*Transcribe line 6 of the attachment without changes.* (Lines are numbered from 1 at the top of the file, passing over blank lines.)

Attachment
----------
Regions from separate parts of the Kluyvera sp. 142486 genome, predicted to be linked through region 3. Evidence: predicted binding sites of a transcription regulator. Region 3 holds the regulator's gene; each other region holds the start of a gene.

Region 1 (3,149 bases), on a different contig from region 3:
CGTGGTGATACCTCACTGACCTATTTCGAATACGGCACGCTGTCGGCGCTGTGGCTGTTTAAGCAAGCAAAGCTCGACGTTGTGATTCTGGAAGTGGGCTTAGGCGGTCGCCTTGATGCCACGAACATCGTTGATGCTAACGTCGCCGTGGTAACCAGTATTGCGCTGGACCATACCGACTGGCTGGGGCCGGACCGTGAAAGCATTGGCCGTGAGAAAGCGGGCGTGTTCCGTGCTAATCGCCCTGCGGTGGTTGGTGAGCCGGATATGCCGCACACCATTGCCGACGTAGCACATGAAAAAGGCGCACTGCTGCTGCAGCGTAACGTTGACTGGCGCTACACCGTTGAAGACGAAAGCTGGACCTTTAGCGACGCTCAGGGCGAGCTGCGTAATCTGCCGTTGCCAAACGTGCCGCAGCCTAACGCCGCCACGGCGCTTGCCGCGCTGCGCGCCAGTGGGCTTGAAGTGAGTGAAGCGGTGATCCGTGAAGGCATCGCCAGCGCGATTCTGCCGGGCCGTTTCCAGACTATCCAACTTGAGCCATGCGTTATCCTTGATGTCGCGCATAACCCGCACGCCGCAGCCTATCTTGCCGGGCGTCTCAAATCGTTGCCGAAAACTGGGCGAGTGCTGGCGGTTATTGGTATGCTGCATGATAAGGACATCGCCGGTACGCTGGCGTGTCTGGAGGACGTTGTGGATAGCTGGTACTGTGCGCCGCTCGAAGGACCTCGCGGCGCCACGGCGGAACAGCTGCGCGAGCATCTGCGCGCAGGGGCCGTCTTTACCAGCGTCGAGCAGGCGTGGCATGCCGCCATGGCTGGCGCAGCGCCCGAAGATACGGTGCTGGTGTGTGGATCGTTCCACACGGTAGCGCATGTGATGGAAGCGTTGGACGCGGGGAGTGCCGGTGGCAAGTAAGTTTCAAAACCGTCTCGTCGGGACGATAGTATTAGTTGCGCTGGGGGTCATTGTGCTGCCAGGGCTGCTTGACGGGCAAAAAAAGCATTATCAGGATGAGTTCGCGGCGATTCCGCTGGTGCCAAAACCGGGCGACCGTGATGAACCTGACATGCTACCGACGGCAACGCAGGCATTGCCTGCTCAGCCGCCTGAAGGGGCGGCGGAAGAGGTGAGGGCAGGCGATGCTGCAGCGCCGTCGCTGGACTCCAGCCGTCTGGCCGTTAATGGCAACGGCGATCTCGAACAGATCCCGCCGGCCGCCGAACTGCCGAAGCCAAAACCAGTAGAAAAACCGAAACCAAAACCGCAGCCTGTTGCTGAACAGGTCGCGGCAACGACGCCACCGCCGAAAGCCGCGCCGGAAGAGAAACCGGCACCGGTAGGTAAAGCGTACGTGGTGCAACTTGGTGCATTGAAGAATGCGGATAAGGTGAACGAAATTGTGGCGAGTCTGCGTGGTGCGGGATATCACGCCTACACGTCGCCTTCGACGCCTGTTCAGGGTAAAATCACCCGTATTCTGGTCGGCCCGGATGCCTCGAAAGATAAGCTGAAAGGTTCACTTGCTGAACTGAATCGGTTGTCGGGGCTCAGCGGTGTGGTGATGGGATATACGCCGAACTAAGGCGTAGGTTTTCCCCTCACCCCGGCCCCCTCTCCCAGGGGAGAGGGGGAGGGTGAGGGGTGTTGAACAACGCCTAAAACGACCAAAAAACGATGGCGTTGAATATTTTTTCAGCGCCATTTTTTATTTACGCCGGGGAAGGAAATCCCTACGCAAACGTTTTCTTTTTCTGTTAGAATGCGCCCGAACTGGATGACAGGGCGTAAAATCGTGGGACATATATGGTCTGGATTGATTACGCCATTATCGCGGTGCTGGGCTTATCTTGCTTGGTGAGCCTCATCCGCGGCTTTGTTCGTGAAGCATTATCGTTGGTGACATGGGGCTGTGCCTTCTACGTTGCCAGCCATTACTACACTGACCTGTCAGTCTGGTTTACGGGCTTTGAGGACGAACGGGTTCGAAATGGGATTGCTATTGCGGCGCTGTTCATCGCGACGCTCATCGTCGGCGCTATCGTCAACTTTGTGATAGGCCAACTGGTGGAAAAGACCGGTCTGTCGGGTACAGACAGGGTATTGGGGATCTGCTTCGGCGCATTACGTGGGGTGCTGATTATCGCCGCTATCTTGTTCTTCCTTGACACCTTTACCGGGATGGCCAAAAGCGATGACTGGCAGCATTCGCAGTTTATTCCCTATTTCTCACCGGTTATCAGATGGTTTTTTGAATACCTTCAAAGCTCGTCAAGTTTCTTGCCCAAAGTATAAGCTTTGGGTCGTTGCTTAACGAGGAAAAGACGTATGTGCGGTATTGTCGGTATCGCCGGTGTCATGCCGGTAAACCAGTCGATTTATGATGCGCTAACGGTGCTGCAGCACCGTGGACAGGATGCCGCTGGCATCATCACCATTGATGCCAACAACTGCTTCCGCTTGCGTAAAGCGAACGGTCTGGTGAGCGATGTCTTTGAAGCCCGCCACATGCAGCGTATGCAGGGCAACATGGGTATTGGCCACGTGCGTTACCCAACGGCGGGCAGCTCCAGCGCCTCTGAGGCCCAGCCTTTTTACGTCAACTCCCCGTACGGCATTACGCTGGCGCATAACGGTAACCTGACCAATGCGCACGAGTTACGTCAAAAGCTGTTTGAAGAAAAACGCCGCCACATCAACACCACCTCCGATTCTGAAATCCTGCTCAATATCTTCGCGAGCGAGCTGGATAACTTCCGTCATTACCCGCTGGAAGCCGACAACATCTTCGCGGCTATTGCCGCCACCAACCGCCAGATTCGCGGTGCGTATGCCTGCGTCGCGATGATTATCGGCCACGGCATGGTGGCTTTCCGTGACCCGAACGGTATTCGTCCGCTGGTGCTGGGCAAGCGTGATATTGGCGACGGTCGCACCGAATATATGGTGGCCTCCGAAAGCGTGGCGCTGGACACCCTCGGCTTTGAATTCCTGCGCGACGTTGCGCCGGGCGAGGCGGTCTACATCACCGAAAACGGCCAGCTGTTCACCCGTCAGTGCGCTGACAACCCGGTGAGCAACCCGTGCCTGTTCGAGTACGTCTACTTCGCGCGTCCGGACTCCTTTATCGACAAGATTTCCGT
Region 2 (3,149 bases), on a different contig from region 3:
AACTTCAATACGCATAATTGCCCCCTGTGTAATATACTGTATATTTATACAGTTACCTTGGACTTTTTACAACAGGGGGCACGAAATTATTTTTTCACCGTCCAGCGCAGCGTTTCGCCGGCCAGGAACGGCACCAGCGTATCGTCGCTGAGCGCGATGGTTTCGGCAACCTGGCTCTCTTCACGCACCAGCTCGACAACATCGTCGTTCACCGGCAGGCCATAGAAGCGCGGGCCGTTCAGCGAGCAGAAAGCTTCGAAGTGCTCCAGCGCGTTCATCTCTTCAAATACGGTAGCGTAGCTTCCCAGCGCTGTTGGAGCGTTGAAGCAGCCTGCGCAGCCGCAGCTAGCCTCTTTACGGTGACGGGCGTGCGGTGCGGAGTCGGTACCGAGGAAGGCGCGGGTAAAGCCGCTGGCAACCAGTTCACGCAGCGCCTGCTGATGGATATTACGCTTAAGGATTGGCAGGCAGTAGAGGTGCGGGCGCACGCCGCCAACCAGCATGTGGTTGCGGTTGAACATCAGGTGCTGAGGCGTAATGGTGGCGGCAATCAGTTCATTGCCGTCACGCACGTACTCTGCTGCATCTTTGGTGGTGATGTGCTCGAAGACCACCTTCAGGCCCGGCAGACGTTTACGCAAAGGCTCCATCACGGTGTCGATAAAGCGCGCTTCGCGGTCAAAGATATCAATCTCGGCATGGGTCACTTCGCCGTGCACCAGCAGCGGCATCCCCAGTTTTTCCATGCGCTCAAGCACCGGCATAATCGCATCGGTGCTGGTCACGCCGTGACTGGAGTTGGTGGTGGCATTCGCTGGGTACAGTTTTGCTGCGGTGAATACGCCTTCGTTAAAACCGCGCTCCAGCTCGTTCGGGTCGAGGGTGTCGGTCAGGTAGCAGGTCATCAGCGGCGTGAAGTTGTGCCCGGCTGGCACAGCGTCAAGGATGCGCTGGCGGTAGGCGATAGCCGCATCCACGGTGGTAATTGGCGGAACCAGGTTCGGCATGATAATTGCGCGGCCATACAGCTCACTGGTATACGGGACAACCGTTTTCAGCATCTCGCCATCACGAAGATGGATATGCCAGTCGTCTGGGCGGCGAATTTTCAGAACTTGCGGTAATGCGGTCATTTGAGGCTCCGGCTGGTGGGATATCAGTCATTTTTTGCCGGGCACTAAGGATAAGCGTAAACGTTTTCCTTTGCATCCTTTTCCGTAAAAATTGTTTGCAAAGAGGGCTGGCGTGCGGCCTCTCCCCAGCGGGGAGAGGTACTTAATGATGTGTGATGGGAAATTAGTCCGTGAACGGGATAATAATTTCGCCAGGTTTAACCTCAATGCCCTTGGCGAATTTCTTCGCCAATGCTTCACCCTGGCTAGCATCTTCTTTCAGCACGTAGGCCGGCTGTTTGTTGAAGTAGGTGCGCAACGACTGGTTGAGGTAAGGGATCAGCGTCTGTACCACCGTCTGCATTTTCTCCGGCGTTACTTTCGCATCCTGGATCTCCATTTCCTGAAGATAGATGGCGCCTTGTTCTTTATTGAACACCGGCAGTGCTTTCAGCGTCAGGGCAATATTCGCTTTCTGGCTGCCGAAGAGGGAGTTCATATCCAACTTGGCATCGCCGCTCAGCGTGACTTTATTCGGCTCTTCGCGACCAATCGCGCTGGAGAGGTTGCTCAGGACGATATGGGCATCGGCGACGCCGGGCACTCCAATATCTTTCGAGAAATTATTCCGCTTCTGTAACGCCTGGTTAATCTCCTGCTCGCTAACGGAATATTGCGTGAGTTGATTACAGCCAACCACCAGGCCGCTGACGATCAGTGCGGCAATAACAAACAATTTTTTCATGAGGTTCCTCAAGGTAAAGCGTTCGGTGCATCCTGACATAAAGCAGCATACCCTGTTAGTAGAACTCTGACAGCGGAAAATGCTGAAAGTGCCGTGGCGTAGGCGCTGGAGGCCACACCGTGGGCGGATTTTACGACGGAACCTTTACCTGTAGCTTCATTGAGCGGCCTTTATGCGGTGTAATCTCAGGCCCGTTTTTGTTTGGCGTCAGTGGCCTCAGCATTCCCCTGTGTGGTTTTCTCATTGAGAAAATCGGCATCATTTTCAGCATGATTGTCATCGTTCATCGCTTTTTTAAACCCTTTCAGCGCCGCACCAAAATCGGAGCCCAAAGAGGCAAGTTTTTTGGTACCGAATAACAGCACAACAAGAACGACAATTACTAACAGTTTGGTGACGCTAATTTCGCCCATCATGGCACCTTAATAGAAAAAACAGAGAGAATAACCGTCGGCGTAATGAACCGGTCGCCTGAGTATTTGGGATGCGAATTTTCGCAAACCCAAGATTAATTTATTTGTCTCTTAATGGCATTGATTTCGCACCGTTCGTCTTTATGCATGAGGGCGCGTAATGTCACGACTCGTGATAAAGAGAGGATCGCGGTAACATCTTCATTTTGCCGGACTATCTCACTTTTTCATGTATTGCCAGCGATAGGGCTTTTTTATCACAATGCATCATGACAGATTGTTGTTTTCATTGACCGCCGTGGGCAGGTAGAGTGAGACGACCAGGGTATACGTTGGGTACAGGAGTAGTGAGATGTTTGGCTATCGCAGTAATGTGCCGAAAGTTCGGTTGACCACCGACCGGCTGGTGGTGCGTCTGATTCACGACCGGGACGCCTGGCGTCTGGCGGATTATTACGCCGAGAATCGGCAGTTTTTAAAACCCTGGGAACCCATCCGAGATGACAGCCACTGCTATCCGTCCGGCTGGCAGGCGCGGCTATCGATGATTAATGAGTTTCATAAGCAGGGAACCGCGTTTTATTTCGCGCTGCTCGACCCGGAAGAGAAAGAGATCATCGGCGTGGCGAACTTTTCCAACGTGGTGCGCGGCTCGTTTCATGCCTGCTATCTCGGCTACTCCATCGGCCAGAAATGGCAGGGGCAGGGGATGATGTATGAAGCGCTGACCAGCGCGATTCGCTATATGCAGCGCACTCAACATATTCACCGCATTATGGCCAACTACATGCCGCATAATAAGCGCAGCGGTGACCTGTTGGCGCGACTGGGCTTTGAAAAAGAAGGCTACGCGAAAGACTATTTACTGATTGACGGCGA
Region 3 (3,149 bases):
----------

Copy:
Region 3 (3,149 bases):